Lexus Moves to Sell the LQ Flagship SUV That Will Run Into the Six-Figure Price Range
Lexus’ current SUV lineup includes five models. From the subcompact UX to the full-size LX, Lexus covers all important segments in the SUV market. But the Japanese luxury firm isn’t stopping here. There’s a brand-new SUV on the way. It will be called the LQ and it will become the brand’s flagship hauler.
10 of the Fastest Cars Available for Under $15,000
There are a lot of benefits in buying a pre-owned car. Instead of being stuck on a particular segment due to budget constraints, you can actually choose a car from the higher tiers when you look at the used market. You don’t have to worry about the depreciation hit in the car as well. And, when it comes to fast, cool cars, you don’t have to wait for the run-in period to complete and you can redline it from day one. In fact, if you spend some time researching, you can find some real treasures as well. To help you out, we’ve listed ten of the fastest cars that you can get for less than $15,000.
Thinking of Tuning Your Lexus LC500? How’s This For Inspiration?
These days, tuners will slap a wide body kit on pretty much everything that has four wheels, and while some cars are suited for such a treatment, other are not.
The Lexus LC500 falls in the first category, but fitting it with wider wheel arches and beefier bumpers might not be for everyone. I mean, should you ask for our two cents, we’d tell you that the LC500 is design perfection in stock guise. However, we’re glad that there are voices who beg to differ.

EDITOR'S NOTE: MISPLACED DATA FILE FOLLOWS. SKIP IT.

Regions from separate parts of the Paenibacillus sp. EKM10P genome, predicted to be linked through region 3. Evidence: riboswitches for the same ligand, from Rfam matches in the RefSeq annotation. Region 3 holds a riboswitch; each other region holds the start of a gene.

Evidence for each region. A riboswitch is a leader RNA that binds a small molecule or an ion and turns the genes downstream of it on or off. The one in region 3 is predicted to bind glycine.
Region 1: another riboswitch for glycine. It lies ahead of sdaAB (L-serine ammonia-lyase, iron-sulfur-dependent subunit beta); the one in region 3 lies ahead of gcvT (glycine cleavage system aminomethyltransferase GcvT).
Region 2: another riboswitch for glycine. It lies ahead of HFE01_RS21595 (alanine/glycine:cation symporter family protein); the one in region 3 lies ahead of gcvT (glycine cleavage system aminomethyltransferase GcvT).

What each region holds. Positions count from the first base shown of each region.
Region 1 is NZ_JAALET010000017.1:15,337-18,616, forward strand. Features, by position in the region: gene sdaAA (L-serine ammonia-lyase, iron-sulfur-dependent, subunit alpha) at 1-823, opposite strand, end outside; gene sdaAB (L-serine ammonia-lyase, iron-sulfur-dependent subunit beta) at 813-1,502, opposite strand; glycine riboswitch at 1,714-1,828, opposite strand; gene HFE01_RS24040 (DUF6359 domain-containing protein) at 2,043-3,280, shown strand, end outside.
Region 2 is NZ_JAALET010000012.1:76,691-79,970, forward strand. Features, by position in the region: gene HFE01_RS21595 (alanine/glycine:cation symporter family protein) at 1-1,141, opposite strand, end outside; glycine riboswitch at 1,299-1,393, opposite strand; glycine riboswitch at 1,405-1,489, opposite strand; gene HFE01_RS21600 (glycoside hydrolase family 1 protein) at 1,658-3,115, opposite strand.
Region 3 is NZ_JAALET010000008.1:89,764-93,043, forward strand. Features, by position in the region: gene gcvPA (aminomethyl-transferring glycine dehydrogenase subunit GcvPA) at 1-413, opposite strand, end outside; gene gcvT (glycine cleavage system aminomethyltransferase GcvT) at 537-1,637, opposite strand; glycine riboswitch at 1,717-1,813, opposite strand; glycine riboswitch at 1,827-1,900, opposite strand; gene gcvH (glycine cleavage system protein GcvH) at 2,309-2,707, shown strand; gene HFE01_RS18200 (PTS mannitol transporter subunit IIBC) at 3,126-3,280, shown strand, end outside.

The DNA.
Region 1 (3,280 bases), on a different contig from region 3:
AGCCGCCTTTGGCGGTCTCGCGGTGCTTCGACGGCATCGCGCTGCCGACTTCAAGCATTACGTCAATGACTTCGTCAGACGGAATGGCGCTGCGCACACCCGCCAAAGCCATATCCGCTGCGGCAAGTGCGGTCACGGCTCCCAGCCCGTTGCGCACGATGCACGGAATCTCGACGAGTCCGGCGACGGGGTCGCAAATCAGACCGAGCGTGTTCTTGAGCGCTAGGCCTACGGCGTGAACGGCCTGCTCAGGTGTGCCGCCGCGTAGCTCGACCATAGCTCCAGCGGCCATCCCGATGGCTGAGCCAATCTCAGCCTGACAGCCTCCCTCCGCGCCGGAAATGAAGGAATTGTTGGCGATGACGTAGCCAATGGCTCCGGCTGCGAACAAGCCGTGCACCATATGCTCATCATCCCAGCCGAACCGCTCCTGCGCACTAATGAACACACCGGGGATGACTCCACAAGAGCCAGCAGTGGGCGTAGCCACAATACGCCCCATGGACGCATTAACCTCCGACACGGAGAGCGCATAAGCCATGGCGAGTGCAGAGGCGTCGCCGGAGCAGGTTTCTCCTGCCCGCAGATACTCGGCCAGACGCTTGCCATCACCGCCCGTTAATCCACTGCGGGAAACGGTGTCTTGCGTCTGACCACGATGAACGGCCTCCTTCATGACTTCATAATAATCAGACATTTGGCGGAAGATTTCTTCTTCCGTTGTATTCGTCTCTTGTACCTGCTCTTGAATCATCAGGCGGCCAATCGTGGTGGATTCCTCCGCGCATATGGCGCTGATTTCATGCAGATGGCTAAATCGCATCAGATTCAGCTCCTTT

Eight Years After Production Ends, the Lexus LFA Still Pulls in More Than $1 Million in Sales
I know what you’re probably thinking: “How the hell can sales remain steady for a model that hasn’t been produced in almost a decade?” Well, it’s true. In fact, Lexus sold a total of 3 brand-new LFAs in 2019, one more than in 2018 and even with what it sold in 2017. Technically, if you compare 2019 to 2018, it’s a sales increase of 33.3-percent – not bad for a car that hasn’t been produced in eight years, right?
2021 Lexus LC500 Convertible
Freshly launched at the 2019 Los Angeles Auto Show, the Lexus LC500 Convertible borrows every stunning feature from its Coupe brother and then adds some more appeal courtesy of a retractable textile roof.
The LC500 Convertible still packs the naturally-aspirated, 471-horsepower V-8, however, a hybrid version hasn’t been announced yet. Join us as we explore the new LC500 Convertible in-depth, to see what’s new for the sleek cabriolet.
The BMW M3 Has Lexus Spooked So Bad that there Won’t Be a Next-Gen IS F
When Lexus launched the current IS, it completely forgot about the IS F in order to focus on the RC F sports coupe and its various iterations. Now, it looks like that trend is going to continue as Lexus has, reportedly, no intention of introducing a new IS F when the fourth generation launches in 2020 or 2021.
2019 Lexus LF-30 Electrified Concept
Lexus is not fooling around when it comes to electrification and is using Tokyo as a sampling experiment for the stunning LF-30 Electrified prototype. Did we mention stunning? The LF-30 looks otherworldly, has gullwing doors, and uses four in-wheel electric motors, a steer-by-wire-system, and a slew of autonomous driving technologies plus Lexus Advanced Posture Control. Stick around to find out everything you need to know about the Lexus LF-30 Electrified concept shown at the 2019 Tokyo Motor Show.
2020 Lexus IS F Sport Blackline Edition
Eight months after dropping the 2019 Lexus IS F 300 Sport Black Line Edition, Toyota’s premium brand is dipping its toes back in that pool with the arrival of the 2020 Lexus IS F Sport Black Line Edition.